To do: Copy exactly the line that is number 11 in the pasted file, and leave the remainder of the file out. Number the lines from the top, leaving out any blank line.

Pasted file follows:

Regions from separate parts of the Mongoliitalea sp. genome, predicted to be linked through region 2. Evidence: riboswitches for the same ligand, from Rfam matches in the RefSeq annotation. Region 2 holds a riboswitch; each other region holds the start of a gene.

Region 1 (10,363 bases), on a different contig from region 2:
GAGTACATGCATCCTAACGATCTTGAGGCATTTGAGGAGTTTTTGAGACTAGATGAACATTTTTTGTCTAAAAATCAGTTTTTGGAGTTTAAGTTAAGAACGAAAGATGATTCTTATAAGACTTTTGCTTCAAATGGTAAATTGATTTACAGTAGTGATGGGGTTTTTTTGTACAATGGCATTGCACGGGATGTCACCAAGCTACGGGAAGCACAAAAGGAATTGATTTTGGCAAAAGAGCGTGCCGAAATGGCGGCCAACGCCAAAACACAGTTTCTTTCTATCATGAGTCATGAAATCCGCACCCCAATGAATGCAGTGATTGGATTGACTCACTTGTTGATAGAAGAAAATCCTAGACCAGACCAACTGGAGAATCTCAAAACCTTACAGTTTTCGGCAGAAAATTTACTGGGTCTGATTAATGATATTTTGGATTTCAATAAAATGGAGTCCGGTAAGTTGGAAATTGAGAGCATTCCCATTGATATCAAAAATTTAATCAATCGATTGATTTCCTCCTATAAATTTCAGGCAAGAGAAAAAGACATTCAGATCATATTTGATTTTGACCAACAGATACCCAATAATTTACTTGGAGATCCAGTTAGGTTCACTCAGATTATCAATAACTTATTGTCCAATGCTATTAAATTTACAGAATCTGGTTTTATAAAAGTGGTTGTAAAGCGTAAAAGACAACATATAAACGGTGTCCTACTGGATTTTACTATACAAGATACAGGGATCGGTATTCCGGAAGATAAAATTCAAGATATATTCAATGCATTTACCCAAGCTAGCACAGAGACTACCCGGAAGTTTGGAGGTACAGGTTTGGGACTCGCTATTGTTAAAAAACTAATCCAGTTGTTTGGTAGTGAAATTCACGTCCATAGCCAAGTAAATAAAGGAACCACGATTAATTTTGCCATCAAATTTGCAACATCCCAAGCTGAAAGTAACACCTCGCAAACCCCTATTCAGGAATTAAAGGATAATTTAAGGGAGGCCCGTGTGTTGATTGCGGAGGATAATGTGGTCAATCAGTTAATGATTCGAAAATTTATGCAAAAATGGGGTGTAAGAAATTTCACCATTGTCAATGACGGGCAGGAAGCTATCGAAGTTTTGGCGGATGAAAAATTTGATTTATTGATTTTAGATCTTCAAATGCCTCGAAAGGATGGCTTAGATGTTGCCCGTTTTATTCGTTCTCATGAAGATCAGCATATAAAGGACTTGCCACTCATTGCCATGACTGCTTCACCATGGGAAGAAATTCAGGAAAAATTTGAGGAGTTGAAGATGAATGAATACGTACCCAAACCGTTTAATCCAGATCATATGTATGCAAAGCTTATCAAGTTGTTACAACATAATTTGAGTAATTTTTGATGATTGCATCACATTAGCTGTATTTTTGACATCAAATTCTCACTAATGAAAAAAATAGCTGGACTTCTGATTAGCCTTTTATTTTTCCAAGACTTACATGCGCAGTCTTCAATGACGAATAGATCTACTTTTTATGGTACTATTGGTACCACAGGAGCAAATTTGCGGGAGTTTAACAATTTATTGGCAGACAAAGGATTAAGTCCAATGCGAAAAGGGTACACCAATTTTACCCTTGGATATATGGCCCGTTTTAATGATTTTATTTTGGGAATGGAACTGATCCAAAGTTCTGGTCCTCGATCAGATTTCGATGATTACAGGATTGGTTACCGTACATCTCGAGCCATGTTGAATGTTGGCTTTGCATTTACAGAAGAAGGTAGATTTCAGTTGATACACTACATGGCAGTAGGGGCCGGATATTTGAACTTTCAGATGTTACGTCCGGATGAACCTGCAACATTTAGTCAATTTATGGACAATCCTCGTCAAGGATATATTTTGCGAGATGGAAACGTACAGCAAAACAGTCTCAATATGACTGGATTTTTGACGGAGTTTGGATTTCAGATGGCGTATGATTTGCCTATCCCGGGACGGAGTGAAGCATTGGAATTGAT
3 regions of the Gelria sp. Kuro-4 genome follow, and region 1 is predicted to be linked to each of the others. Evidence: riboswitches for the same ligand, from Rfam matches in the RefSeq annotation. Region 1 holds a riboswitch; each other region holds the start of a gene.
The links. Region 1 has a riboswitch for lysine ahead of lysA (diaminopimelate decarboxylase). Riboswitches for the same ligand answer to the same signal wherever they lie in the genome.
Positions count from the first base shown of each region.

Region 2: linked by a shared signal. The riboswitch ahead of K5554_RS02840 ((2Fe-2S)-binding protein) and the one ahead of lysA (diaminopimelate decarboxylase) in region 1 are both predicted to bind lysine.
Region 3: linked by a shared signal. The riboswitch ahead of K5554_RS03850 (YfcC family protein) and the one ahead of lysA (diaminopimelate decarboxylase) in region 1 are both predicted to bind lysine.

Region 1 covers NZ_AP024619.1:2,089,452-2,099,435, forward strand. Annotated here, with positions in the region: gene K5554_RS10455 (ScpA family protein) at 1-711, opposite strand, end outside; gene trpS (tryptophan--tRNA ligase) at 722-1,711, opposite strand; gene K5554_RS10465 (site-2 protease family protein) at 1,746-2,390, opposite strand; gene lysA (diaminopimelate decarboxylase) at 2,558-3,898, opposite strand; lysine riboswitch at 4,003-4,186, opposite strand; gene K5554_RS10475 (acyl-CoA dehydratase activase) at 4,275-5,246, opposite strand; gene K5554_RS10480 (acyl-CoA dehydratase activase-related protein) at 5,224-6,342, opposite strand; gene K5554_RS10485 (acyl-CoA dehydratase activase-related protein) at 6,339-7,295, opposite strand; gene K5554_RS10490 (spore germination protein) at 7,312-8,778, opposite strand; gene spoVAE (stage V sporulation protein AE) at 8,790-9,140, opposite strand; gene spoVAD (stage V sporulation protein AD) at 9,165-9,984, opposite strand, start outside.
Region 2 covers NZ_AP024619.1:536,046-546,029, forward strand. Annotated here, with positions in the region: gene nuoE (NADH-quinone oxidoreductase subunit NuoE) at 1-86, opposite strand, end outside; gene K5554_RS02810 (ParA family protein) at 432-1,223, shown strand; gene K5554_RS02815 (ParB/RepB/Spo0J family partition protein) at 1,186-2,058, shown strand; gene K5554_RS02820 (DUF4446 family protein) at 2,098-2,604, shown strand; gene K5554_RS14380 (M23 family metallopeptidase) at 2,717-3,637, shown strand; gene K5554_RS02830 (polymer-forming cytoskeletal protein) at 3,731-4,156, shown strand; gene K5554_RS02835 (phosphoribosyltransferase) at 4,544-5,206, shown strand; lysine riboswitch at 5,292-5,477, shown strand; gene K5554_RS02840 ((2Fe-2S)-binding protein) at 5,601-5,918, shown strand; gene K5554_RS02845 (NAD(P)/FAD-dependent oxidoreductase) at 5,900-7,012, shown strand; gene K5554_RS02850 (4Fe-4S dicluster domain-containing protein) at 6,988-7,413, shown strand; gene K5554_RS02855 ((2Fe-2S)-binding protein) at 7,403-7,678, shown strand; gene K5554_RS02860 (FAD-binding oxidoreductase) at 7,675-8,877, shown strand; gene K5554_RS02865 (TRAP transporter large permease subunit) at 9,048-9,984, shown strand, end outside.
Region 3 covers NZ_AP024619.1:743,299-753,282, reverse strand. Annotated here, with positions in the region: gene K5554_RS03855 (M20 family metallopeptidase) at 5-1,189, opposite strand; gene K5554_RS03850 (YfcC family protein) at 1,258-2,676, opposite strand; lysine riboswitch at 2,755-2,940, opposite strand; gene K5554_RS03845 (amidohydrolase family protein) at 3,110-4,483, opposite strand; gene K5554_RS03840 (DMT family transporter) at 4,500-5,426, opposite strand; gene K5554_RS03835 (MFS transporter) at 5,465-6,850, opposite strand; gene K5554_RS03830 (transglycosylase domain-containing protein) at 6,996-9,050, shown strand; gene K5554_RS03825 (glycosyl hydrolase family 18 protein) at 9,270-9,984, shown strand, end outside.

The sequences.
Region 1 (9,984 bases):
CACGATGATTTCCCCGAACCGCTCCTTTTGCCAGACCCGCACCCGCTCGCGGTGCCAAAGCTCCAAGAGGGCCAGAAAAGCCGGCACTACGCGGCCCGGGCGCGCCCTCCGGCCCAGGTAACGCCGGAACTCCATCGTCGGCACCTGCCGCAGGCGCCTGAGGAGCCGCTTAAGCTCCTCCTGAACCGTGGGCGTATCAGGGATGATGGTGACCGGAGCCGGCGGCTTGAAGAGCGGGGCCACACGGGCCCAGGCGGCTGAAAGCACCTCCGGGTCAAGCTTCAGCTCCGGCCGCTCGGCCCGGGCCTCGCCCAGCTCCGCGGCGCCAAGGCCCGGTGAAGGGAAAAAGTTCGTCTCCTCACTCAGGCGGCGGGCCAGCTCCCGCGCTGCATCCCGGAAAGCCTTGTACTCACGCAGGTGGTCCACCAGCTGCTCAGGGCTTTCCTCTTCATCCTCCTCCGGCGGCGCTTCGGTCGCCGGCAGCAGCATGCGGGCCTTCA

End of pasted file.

Region 3 covers NZ_AP024619.1:743,299-753,282, reverse strand. Annotated here, with positions in the region: gene K5554_RS03855 (M20 family metallopeptidase) at 5-1,189, opposite strand; gene K5554_RS03850 (YfcC family protein) at 1,258-2,676, opposite strand; lysine riboswitch at 2,755-2,940, opposite strand; gene K5554_RS03845 (amidohydrolase family protein) at 3,110-4,483, opposite strand; gene K5554_RS03840 (DMT family transporter) at 4,500-5,426, opposite strand; gene K5554_RS03835 (MFS transporter) at 5,465-6,850, opposite strand; gene K5554_RS03830 (transglycosylase domain-containing protein) at 6,996-9,050, shown strand; gene K5554_RS03825 (glycosyl hydrolase family 18 protein) at 9,270-9,984, shown strand, end outside.